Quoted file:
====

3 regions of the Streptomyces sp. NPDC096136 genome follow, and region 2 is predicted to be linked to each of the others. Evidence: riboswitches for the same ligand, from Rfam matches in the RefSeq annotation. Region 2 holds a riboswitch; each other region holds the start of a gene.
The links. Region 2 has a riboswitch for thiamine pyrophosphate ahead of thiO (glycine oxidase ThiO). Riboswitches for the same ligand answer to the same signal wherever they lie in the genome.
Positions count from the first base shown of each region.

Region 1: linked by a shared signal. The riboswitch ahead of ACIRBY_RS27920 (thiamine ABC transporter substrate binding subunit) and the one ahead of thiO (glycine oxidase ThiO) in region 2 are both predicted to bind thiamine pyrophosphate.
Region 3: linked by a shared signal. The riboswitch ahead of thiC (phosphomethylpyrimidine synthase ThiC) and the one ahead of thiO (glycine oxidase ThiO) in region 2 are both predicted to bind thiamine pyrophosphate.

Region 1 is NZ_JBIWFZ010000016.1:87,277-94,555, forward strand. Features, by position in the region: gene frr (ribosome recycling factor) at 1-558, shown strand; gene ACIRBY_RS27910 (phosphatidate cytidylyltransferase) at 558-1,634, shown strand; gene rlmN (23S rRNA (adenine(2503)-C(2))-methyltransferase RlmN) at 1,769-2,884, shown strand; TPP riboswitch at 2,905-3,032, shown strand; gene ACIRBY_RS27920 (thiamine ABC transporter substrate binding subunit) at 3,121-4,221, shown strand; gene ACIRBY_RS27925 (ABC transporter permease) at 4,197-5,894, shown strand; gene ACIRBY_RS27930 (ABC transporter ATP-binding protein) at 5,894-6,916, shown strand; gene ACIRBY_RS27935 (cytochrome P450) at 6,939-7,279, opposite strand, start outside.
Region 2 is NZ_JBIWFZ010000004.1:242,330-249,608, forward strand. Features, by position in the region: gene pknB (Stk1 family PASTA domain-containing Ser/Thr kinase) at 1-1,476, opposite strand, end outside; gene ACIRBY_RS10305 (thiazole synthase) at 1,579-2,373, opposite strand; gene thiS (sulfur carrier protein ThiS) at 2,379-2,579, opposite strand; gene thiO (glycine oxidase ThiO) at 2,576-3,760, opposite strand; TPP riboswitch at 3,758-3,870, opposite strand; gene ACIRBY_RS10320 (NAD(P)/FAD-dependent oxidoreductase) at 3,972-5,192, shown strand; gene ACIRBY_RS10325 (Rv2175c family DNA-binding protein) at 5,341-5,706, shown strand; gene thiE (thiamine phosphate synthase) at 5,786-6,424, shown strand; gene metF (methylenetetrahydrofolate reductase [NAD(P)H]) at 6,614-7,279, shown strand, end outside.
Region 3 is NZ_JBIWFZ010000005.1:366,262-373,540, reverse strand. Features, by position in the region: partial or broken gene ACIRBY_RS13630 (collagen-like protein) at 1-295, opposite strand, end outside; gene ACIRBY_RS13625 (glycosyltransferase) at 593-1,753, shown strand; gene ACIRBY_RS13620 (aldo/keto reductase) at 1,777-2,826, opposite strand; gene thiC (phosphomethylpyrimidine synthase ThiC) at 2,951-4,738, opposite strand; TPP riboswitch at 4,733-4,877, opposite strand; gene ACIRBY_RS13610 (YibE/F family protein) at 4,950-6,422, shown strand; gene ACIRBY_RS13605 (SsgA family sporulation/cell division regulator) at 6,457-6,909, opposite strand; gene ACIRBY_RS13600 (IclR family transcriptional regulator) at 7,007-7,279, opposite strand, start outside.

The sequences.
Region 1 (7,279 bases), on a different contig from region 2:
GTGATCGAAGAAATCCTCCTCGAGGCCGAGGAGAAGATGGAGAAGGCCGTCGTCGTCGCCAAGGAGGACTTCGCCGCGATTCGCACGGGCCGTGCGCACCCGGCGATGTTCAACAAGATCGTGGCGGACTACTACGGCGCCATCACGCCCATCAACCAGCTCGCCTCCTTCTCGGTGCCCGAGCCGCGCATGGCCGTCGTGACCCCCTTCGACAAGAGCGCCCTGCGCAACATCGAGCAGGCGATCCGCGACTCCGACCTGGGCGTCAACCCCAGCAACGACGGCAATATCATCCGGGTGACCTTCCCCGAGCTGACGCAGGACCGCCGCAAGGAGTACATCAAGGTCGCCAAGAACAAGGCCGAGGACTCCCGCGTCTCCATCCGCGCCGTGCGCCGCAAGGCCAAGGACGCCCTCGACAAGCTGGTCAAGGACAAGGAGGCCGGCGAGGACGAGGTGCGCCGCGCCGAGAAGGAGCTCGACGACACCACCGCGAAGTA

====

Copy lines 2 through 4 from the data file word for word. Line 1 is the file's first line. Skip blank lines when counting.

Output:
The links. Region 2 has a riboswitch for thiamine pyrophosphate ahead of thiO (glycine oxidase ThiO). Riboswitches for the same ligand answer to the same signal wherever they lie in the genome.
Positions count from the first base shown of each region.

Region 1: linked by a shared signal. The riboswitch ahead of ACIRBY_RS27920 (thiamine ABC transporter substrate binding subunit) and the one ahead of thiO (glycine oxidase ThiO) in region 2 are both predicted to bind thiamine pyrophosphate.